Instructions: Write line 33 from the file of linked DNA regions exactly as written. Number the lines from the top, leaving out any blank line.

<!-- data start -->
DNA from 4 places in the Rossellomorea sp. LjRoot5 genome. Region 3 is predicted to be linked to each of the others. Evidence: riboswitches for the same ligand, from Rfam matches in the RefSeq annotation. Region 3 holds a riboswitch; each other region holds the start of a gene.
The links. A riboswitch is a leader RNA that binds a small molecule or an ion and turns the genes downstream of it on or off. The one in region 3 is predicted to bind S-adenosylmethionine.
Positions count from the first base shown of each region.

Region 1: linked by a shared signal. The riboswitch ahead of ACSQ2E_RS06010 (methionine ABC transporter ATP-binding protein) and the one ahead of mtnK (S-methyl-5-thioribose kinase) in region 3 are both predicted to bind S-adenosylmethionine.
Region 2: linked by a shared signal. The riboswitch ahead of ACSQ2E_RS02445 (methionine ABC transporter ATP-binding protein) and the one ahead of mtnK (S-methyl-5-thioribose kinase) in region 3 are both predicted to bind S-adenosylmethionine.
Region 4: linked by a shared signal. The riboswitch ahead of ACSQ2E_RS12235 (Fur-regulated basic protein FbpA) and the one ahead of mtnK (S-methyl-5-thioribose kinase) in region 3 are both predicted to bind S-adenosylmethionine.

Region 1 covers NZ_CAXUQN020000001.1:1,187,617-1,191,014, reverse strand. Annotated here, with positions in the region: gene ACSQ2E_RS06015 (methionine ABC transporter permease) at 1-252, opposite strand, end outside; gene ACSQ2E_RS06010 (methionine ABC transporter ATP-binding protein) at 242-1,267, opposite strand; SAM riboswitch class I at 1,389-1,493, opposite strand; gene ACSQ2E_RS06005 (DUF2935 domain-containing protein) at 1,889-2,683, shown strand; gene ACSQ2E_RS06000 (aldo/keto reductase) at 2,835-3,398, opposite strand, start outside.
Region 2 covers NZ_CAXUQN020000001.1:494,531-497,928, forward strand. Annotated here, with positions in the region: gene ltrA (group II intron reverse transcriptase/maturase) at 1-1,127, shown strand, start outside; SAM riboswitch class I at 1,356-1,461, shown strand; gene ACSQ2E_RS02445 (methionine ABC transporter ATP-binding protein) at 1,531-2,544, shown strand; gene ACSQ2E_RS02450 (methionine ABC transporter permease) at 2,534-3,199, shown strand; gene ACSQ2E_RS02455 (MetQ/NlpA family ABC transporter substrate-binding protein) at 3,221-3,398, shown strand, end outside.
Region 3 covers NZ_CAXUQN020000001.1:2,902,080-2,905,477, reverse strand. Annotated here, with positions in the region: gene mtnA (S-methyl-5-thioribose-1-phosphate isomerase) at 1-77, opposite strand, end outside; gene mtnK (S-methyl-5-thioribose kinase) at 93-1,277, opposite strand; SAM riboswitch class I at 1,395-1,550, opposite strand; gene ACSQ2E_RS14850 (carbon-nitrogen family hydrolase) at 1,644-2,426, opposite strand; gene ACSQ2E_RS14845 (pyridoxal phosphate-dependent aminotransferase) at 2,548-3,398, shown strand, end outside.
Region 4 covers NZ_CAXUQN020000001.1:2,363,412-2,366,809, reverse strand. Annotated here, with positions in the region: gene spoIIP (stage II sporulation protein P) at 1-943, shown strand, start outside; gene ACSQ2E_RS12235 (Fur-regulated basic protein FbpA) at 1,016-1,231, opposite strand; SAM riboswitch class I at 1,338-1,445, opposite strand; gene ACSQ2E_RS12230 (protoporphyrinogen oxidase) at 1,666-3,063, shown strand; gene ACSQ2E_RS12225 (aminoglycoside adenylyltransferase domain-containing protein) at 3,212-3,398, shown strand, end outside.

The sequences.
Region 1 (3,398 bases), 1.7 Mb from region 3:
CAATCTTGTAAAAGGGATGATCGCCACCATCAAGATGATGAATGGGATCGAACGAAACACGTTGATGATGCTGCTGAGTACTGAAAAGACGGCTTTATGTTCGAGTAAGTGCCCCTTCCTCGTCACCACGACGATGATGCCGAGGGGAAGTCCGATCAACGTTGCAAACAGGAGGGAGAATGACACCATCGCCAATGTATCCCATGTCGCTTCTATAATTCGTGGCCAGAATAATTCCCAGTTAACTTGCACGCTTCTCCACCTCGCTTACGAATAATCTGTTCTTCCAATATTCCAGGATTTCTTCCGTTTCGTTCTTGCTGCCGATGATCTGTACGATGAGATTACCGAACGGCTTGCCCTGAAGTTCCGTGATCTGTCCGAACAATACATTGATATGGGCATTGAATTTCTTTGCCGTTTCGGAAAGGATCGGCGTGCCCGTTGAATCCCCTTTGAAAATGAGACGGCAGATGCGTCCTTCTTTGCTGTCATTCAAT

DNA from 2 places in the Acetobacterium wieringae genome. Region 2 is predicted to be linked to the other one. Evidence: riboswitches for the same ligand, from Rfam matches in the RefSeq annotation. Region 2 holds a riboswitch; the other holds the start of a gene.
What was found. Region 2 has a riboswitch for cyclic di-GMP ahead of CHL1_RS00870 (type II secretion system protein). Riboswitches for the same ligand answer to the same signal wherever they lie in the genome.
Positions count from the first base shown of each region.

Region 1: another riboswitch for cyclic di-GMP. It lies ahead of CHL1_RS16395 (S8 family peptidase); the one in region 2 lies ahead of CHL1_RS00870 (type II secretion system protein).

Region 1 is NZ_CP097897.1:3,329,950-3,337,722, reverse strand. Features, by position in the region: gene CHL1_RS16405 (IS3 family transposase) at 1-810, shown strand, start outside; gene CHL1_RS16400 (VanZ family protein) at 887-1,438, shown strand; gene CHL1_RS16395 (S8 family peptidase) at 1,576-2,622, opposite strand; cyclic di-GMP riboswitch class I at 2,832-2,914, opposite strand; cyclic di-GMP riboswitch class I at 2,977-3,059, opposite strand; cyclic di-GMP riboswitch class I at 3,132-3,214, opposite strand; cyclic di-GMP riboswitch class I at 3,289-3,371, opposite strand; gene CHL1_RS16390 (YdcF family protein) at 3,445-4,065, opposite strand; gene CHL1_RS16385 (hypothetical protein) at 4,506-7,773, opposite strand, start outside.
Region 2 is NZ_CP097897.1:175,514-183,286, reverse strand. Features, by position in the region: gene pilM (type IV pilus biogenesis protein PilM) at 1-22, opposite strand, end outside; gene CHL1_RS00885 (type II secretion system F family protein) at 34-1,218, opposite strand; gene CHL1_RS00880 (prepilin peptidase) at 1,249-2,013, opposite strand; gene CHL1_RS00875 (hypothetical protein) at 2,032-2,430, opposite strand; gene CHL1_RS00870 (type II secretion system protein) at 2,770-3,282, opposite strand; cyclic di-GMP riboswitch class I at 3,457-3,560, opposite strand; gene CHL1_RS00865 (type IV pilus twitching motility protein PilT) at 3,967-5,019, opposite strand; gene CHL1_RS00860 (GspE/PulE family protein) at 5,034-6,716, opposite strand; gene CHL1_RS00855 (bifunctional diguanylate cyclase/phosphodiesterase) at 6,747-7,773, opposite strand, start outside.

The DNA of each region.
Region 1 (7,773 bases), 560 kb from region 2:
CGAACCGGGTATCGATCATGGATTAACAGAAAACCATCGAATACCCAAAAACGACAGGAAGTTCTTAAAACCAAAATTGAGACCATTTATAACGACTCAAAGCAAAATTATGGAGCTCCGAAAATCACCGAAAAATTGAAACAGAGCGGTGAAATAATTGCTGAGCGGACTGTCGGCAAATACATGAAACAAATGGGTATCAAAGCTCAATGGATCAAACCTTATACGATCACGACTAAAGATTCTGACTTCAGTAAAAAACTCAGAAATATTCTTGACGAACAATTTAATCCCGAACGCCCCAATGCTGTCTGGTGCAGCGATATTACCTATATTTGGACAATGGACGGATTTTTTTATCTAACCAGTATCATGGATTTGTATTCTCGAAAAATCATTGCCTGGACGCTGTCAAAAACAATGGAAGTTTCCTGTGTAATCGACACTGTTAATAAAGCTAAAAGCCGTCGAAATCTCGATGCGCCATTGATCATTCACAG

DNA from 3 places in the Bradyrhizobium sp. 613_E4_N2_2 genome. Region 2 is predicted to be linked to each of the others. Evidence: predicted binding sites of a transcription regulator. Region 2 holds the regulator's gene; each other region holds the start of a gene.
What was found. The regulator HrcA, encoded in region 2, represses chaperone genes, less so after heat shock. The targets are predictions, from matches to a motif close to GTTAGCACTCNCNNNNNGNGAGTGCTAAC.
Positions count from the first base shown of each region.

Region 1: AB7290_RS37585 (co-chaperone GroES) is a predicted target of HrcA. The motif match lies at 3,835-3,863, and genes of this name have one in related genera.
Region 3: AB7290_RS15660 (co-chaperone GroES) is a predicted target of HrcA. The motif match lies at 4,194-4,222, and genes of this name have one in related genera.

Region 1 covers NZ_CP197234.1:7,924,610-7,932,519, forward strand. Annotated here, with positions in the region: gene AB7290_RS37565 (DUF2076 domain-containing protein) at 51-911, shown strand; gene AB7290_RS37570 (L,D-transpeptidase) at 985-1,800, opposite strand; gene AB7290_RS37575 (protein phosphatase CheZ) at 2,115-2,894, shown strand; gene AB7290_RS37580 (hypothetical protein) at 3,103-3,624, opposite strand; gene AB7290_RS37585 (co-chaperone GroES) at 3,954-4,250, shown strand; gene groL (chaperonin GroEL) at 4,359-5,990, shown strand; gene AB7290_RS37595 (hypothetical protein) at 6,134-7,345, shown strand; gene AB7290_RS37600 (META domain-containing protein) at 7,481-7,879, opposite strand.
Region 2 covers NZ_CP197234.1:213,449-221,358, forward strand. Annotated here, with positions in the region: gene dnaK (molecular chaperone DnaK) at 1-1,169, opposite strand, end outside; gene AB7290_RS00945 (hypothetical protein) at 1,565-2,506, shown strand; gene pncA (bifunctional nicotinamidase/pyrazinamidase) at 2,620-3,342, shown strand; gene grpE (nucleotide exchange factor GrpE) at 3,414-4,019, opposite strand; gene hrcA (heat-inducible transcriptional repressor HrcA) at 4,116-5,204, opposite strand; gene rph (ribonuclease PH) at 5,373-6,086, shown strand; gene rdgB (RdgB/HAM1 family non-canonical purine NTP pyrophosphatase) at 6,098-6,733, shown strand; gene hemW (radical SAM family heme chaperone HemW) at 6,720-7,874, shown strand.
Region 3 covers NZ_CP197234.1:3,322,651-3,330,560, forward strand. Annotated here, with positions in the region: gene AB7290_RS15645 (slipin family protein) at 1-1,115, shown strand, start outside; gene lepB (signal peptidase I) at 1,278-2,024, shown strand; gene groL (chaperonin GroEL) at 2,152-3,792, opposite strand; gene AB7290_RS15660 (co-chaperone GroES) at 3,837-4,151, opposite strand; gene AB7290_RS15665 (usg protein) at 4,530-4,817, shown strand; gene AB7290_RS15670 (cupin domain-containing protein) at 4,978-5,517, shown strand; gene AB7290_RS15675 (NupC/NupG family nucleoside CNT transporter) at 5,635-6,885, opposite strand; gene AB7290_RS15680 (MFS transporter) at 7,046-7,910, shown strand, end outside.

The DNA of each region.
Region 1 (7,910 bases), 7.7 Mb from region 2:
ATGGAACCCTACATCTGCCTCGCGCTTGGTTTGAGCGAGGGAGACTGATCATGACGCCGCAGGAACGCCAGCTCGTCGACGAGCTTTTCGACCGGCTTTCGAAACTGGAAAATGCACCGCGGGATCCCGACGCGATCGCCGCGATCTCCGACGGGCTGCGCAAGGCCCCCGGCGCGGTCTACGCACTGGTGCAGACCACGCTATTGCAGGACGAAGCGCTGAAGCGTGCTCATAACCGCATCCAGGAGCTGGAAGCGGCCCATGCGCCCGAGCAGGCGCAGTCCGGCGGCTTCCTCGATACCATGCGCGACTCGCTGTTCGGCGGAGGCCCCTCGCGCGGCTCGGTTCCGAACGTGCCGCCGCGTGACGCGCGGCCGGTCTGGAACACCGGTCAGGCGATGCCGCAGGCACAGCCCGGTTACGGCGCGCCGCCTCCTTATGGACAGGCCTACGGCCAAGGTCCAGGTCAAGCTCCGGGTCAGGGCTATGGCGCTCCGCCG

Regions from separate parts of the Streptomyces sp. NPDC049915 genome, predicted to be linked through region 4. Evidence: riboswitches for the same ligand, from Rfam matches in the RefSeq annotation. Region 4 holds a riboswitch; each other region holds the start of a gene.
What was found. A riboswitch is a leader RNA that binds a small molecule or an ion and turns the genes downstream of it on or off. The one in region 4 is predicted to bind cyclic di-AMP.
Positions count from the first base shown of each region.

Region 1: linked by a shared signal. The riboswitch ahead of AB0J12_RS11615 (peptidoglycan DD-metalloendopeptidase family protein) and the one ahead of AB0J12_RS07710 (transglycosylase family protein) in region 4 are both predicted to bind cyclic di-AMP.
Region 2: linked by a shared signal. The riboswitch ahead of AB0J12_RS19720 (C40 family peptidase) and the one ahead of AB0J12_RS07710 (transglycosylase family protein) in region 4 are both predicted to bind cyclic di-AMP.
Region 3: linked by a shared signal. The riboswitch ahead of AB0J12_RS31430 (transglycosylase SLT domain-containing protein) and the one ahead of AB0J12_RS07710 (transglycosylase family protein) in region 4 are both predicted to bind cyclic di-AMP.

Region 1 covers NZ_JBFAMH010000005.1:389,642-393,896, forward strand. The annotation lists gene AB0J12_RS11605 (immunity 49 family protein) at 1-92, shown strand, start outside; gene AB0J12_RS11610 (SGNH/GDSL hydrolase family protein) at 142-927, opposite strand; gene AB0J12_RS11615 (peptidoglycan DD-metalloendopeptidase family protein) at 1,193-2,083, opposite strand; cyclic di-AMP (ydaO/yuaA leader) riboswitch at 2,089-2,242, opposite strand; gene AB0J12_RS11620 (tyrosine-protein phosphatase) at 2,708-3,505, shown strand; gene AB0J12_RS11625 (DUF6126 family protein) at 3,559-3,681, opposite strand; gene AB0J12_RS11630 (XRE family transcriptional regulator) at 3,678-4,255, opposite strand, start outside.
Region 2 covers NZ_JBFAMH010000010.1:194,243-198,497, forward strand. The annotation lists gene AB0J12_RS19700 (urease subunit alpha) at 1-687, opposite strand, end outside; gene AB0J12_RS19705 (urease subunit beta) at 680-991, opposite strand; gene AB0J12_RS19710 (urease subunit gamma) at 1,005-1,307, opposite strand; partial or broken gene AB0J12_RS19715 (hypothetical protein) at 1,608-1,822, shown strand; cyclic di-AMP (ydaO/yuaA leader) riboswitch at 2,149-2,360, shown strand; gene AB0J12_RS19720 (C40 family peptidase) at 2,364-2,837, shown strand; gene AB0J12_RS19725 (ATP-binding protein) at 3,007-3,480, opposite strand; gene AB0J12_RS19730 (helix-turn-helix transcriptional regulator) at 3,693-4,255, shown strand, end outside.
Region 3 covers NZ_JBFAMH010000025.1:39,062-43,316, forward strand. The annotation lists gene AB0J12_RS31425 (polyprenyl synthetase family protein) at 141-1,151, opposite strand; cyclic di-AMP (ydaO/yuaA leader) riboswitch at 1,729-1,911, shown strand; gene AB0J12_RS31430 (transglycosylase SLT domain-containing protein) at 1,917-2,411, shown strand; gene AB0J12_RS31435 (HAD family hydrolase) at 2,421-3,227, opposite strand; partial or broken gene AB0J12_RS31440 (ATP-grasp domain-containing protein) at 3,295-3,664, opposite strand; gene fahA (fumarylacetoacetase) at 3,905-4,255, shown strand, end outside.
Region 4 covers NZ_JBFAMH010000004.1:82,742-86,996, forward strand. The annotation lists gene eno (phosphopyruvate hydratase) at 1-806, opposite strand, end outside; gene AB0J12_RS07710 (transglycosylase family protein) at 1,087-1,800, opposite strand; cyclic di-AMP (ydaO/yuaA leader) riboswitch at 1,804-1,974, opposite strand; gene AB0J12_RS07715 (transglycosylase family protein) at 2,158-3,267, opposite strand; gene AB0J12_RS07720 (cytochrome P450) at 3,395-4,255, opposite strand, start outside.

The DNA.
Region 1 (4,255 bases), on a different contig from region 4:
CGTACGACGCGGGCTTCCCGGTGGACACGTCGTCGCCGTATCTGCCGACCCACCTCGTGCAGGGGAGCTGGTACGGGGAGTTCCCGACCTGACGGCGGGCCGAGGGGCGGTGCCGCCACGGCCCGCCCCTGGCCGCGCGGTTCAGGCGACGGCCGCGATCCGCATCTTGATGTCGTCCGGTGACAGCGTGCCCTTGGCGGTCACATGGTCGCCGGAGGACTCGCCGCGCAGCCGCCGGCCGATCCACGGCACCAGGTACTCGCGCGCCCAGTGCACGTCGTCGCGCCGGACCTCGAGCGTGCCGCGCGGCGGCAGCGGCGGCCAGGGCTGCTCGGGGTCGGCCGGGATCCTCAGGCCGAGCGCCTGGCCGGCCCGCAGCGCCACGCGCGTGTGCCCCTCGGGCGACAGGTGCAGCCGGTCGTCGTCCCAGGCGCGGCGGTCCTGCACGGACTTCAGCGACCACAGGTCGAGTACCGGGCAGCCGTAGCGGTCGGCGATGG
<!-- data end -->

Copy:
ATGGAACCCTACATCTGCCTCGCGCTTGGTTTGAGCGAGGGAGACTGATCATGACGCCGCAGGAACGCCAGCTCGTCGACGAGCTTTTCGACCGGCTTTCGAAACTGGAAAATGCACCGCGGGATCCCGACGCGATCGCCGCGATCTCCGACGGGCTGCGCAAGGCCCCCGGCGCGGTCTACGCACTGGTGCAGACCACGCTATTGCAGGACGAAGCGCTGAAGCGTGCTCATAACCGCATCCAGGAGCTGGAAGCGGCCCATGCGCCCGAGCAGGCGCAGTCCGGCGGCTTCCTCGATACCATGCGCGACTCGCTGTTCGGCGGAGGCCCCTCGCGCGGCTCGGTTCCGAACGTGCCGCCGCGTGACGCGCGGCCGGTCTGGAACACCGGTCAGGCGATGCCGCAGGCACAGCCCGGTTACGGCGCGCCGCCTCCTTATGGACAGGCCTACGGCCAAGGTCCAGGTCAAGCTCCGGGTCAGGGCTATGGCGCTCCGCCG